After North Carolina joined the Confederacy, the South’s forces constructed forts to protect the inlet between Hatteras and Ocracoke islands. Confederate raiders harassed American maritime commerce from the area until August 1861, when Union naval forces pounded the forts into submission, delivering the North’s first major victory of the Civil War.
In 1870, state legislators adjusted county borders and cobbled together the four disparate areas to create Dare County, naming it after the first child born in its borders. The new county remained a patchwork of scattered and hard-to-get-to settlements. Something as simple as a trip to the courthouse to file paperwork could require a two-day journey by sailboat. Residents conducted business in what historian David Stick called “the Dare County way,” in which the pace of everyday procedures and routines were slowed by the geographical challenges.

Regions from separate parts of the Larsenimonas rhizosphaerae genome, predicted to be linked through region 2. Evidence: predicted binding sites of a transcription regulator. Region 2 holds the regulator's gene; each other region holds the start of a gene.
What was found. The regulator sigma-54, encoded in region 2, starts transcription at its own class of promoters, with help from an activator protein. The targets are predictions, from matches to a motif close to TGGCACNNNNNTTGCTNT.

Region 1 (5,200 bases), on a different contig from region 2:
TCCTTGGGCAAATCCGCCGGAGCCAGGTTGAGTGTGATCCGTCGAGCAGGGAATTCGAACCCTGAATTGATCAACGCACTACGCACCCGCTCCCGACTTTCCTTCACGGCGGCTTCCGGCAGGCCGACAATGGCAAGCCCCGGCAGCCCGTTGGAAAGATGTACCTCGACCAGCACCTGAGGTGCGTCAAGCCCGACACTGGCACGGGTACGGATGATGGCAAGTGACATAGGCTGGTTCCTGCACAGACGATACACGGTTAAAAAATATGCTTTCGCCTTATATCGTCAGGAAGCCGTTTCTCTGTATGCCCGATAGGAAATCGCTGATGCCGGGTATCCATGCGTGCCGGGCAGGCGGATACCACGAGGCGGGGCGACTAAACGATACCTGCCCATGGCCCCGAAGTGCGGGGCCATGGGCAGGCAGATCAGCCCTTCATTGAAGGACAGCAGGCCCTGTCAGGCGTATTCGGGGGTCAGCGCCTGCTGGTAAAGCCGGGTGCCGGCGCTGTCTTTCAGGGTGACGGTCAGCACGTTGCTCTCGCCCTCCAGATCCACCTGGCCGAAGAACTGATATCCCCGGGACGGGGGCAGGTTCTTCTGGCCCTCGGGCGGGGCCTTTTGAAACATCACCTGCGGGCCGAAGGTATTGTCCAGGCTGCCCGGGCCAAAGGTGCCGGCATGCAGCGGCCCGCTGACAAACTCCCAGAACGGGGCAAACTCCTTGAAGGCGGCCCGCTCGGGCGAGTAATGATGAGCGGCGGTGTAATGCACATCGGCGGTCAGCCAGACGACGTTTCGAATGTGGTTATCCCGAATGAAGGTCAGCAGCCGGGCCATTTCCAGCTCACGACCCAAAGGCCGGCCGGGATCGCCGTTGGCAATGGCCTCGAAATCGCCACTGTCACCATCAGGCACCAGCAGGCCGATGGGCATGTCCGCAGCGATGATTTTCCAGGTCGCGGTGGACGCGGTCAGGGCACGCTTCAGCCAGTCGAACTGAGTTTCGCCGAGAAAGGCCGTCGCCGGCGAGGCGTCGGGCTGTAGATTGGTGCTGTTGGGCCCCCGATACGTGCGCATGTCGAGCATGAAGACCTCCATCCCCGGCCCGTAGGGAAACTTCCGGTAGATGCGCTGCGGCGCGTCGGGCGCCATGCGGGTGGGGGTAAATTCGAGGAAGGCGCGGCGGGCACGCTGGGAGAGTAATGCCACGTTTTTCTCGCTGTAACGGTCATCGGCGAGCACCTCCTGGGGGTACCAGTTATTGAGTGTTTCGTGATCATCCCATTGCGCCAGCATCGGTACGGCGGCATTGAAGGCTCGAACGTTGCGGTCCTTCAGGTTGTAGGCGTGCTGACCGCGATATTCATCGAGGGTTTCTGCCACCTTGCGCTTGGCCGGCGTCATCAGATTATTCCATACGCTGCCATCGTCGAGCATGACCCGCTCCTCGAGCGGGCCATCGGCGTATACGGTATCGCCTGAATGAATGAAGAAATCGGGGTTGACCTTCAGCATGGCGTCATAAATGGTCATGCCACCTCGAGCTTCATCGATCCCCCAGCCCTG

Seagoing vessels regularly used shipping lanes just offshore. The unfortunate ones ended their service there. The water off the Outer Banks is home to more than 2,000 shipwrecks, according to Mary Ellen Riddle, education and volunteer coordinator for The Graveyard of the Atlantic Museum in Hatteras. More than 600 of those ships sit off Hatteras Island, Riddle says, where Diamond Shoals (shifting banks of underwater sand) have frustrated mariners for as long as they have passed over them.
Such treacherous water made lighthouses very important, and Dare County is home to two impressive examples: the Bodie Island Lighthouse, which is within sight of Roanoke Island, and Cape Hatteras Lighthouse, the tallest in the United States.
Although the sand and stiff winds weren’t always ideal for seafaring, those features nevertheless attracted the Wright Brothers, who at the turn of the 20th century, began working on powered flight. They loved the people and terrain of the Outer Banks. The locals “are friendly and neighborly and I think there is rarely any real suffering among them,” wrote Wilbur Wright in 1900.
Between 1900 and 1903, the Wrights spent warm months conducting thousands of glider flights. Their persistence culminated in success on Dec. 17, 1903. That afternoon, Orville sent a wire to Ohio from the Kitty Hawk Weather Station: “SUCCESS FOUR FLIGHTS THURSDAY MORNING ALL AGAINST TWENTY ONE MILE WIND STARTED WITH LEVEL FROM ENGINE POWER ALONE…”